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by Dorothy West

ePub The Richer, The Poorer download
Author:
Dorothy West
ISBN13:
978-0385471459
ISBN:
0385471459
Language:
Publisher:
Doubleday; 1st edition (June 1, 1995)
Category:
Subcategory:
Short Stories & Anthologies
ePub file:
1201 kb
Fb2 file:
1904 kb
Other formats:
rtf azw docx mbr
Rating:
4.2
Votes:
211

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Jack in the pot. Mammy. I first met Dorothy West in February 1980 when I went to the town of Oak Bluffs on Martha’s Vineyard, to interview her for an article I was writing on black women’s literary history. I was new to the East Coast, living in Cambridge, teaching at the University of Massachusetts in Boston-and not at all sure I wanted to stay in a place where one was constantly being judged by social class, by family background, by academic credentials.

Dorothy West founded the Harlem Renaissance literary magazine Challenge in 1934, and New Challenge in 1937, with Richard .

She was a welfare investigator and WPA relief worker in Harlem during the Depression. Her first novel, The Living Is Easy, appeared in 1948 and remains in print. Her second novel, The Wedding, was a national bestseller and literary landmark when published in the winter of 1995. A collection of her stories and autobiographical essays, The Richer, The Poorer, appeared during the summer of 1995.

A writer of huge compassion and acute observation, and also of dazzling style. Her work is more relevant than ever’ DIANA EVANS

A writer of huge compassion and acute observation, and also of dazzling style. Her work is more relevant than ever’ DIANA EVANS. An incredible collection of writing – both essays and short stories – spanning the long career of Dorothy West. Includes a new introduction by Diana Evans. The stories contained here are as American as jazz, and as wise and multifaceted as their writer.

They were rich with places and people, most of them lowly, all of them magnificent. Her face reflected her telling, the joys and sorrows of her remembering, and above all, the love she lived by that enhanced the poorest place, the humblest person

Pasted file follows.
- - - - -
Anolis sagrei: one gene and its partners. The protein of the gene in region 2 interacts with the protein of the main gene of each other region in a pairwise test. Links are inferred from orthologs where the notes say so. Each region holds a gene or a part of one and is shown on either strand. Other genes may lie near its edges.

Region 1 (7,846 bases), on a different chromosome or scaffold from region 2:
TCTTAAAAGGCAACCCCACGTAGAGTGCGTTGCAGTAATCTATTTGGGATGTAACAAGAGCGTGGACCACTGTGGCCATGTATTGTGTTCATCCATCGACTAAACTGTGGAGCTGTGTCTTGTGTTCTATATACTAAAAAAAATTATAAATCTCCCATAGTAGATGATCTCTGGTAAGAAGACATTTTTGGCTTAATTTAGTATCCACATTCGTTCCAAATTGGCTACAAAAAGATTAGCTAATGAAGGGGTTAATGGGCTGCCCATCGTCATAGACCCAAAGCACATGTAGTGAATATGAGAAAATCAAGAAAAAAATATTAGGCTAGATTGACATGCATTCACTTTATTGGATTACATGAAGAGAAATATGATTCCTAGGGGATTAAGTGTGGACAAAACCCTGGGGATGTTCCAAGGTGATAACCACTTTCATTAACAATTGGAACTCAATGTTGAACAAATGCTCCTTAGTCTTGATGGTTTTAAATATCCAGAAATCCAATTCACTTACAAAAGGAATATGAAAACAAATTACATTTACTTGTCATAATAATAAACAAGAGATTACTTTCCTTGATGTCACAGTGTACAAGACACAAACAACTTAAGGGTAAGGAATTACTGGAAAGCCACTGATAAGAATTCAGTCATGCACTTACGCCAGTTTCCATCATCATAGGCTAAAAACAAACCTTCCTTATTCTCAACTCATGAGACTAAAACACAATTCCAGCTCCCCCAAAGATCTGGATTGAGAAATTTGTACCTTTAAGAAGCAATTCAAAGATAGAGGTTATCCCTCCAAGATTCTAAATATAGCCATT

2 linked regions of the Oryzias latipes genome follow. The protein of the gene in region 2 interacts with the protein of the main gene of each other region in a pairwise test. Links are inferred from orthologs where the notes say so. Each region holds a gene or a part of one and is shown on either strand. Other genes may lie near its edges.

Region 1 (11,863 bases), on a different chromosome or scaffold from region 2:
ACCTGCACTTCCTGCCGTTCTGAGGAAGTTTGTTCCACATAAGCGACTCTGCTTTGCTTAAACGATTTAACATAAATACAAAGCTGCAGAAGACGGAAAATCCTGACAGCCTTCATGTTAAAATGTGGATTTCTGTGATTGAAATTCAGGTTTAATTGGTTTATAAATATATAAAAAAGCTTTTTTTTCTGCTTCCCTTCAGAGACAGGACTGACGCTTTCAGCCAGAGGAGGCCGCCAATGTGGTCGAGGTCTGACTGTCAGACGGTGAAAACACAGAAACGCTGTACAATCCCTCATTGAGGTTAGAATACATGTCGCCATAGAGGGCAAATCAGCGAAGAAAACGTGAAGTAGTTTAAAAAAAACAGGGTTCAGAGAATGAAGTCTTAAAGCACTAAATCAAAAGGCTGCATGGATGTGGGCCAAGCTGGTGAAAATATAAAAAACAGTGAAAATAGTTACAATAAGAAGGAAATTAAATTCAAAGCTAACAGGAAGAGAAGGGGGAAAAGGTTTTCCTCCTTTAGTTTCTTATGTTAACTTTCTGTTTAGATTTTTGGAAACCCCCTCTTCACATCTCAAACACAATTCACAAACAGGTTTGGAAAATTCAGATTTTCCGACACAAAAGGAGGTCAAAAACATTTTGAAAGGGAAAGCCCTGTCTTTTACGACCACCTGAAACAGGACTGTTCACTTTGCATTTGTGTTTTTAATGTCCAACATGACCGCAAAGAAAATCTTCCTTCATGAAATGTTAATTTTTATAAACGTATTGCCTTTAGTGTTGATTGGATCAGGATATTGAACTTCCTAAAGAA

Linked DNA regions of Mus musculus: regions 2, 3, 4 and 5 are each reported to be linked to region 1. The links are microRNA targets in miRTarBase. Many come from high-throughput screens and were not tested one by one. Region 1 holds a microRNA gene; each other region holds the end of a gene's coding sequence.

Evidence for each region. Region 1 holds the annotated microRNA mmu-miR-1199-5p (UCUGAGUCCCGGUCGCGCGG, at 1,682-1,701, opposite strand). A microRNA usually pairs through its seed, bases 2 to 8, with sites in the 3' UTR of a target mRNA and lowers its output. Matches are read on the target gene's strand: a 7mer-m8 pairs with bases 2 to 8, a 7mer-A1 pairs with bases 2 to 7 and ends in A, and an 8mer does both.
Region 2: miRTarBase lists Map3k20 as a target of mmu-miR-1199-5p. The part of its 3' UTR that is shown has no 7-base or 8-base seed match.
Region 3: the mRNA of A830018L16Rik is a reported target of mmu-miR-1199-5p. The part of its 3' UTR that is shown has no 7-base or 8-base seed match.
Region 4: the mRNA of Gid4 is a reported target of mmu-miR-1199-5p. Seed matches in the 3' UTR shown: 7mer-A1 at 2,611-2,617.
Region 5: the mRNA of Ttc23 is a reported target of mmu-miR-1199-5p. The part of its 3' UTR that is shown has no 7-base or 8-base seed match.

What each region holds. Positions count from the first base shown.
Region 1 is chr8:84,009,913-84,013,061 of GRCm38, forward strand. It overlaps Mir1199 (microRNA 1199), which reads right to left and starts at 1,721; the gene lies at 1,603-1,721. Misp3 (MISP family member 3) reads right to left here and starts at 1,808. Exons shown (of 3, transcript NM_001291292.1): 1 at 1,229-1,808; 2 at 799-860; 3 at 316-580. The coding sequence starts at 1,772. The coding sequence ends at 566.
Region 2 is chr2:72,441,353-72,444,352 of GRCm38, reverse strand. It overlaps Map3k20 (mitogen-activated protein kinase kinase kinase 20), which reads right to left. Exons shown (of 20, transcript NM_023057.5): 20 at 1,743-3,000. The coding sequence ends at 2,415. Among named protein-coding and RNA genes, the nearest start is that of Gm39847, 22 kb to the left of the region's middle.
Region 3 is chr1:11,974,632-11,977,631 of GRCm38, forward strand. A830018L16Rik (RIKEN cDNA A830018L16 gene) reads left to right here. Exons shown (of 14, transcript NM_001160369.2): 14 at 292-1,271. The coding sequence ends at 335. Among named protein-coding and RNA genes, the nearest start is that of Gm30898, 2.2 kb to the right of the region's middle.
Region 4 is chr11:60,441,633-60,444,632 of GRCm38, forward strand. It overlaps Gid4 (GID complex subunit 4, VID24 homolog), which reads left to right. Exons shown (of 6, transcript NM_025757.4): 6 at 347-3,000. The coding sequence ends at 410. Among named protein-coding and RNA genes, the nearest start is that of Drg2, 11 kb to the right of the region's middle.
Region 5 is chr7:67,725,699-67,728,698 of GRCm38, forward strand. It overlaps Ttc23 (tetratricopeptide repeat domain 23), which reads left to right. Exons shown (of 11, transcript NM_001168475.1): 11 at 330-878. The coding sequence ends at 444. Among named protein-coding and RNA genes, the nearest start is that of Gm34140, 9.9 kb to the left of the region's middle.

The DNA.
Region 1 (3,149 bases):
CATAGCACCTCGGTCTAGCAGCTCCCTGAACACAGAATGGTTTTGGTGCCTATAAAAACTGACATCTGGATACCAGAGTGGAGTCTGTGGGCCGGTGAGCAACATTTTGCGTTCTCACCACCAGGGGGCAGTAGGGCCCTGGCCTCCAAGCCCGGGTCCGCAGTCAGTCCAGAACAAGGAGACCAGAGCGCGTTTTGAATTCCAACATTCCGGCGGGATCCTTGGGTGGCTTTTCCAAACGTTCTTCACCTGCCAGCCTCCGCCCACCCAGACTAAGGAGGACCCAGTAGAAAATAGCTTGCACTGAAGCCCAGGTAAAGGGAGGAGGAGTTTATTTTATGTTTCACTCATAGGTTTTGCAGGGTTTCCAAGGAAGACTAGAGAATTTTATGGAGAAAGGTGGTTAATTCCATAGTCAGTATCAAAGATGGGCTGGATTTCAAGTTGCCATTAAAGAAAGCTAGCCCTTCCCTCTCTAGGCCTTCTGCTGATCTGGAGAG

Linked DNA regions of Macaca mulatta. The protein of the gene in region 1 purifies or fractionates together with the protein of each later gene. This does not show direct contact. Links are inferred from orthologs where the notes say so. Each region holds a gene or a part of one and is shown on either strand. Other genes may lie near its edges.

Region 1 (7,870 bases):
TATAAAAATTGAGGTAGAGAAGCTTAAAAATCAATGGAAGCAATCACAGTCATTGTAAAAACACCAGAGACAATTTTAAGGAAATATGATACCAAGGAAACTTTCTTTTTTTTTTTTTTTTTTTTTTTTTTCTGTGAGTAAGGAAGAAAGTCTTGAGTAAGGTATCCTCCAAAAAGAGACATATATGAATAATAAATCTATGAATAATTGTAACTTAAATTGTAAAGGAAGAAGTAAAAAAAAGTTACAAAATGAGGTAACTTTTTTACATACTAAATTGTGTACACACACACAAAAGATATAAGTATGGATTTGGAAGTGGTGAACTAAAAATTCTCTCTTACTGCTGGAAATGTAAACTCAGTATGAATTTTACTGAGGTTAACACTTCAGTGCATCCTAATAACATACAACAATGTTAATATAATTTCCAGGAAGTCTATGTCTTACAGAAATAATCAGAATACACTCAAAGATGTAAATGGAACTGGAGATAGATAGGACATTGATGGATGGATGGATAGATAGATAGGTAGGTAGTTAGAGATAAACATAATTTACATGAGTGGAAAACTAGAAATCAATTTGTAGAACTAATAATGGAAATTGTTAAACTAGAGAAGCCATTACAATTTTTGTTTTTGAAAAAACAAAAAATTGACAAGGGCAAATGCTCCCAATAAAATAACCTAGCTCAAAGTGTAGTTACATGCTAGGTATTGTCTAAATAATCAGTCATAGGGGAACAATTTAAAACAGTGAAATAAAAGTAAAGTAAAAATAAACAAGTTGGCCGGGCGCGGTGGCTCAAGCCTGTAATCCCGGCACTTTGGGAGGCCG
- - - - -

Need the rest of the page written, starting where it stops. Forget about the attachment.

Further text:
They were rich with places and people, most of them lowly, all of them magnificent. Her face reflected her telling, the joys and sorrows of her remembering, and above all, the love she lived by that enhanced the poorest place, the humblest person. Then it was that Lottie knew why Bess had made no mention of her finery, or the shining room, or the twelve-pound turkey. She had not even seen them.

Dorothy West (June 2, 1907 – August 16, 1998) was an American novelist and short-story writer during the time of the Harlem Renaissance. She is best known for her novel The Living Is Easy, as well as many other short stories and essays, about the life of an upper-class black family.

By Lance Eaton - December 16, 2014. Title: The Richer, The Poorer. Author: Dorothy West.

Short Story The Richer, The Poorer by Dorothy West. By Lance Eaton - December 16, 2014. As sisters, Lottie and Bess grew up together but learned different lessons. Lottie regularly nagged Bess to save and be careful with her money. Lottie saved everything and worked ceaseless to accrue more. By contrast Bess seemed to enjoy life and worry little about the future. As the year pass, Lottie never marries while Bess marries and goes off on various adventures.